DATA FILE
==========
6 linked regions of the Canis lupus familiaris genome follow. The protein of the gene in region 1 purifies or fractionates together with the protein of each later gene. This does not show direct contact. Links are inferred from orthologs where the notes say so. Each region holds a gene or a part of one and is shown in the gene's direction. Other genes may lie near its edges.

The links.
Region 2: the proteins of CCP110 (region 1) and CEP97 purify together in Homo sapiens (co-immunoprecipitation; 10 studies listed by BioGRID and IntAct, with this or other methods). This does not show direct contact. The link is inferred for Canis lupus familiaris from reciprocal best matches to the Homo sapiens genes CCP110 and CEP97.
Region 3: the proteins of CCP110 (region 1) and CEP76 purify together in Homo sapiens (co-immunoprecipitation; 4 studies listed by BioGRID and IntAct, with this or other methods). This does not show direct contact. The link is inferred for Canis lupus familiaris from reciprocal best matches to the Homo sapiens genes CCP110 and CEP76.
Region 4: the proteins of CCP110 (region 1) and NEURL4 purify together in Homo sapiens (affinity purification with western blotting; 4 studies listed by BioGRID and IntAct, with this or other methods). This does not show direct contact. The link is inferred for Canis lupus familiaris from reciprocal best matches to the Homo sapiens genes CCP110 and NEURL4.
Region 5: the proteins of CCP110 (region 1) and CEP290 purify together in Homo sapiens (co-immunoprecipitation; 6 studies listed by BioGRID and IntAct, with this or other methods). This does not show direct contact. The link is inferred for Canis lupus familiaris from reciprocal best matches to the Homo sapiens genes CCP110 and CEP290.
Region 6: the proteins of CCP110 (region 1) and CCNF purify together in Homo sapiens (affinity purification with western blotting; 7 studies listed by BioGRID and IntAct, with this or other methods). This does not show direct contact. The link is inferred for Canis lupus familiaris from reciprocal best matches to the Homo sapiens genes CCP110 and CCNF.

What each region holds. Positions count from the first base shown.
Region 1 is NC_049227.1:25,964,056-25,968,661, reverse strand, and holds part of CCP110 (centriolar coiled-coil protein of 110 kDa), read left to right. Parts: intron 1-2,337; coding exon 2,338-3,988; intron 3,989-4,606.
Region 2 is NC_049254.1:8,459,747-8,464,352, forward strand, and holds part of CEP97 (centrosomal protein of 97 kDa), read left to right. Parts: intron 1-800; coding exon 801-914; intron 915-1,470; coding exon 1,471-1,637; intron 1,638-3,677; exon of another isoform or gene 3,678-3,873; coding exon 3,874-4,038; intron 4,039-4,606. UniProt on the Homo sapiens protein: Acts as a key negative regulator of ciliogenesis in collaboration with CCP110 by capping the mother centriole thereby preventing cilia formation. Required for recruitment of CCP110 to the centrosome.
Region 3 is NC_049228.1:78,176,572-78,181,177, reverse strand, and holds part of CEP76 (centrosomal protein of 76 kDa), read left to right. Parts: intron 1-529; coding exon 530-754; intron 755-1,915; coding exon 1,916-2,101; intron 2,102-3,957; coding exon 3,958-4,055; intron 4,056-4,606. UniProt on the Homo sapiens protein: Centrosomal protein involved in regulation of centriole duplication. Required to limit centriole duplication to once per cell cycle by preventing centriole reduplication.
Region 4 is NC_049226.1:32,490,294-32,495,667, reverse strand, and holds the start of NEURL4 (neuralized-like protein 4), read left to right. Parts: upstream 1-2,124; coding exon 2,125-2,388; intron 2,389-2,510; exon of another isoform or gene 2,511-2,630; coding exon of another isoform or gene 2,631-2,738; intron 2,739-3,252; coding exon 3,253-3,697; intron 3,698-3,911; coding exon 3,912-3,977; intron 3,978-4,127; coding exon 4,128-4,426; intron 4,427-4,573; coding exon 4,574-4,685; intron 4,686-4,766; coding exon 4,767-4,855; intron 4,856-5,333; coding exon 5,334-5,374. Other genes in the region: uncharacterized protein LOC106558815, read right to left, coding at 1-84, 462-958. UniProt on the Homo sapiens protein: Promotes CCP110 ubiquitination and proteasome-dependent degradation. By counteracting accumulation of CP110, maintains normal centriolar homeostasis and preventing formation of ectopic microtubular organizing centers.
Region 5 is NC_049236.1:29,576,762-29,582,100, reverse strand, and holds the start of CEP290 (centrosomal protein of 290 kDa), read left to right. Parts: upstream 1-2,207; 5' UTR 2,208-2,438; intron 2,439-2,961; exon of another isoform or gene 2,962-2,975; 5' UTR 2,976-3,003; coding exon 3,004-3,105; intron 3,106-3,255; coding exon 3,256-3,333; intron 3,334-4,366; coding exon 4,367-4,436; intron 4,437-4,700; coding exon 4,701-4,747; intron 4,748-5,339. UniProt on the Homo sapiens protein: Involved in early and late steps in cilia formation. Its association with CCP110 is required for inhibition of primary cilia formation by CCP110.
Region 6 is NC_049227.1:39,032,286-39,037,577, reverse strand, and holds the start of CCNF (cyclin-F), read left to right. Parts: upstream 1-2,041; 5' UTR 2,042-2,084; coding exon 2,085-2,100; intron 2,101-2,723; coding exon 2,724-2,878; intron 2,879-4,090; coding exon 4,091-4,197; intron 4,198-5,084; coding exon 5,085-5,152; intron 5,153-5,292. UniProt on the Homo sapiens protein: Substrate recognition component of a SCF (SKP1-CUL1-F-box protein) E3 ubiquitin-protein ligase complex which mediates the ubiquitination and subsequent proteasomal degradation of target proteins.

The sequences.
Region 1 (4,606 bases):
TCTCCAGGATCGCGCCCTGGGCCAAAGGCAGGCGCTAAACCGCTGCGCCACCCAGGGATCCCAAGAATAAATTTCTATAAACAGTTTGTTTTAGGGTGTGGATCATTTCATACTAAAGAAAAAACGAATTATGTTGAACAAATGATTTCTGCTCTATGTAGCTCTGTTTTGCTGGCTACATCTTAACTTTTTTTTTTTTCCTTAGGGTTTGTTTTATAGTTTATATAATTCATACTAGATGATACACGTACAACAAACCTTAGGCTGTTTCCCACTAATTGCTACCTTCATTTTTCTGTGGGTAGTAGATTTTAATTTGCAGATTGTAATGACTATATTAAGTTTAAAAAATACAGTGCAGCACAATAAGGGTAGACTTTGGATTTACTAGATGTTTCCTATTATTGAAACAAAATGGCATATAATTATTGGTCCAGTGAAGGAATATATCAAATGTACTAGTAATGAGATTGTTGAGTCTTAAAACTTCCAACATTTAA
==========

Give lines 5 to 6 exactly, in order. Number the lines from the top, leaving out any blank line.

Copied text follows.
Region 4: the proteins of CCP110 (region 1) and NEURL4 purify together in Homo sapiens (affinity purification with western blotting; 4 studies listed by BioGRID and IntAct, with this or other methods). This does not show direct contact. The link is inferred for Canis lupus familiaris from reciprocal best matches to the Homo sapiens genes CCP110 and NEURL4.
Region 5: the proteins of CCP110 (region 1) and CEP290 purify together in Homo sapiens (co-immunoprecipitation; 6 studies listed by BioGRID and IntAct, with this or other methods). This does not show direct contact. The link is inferred for Canis lupus familiaris from reciprocal best matches to the Homo sapiens genes CCP110 and CEP290.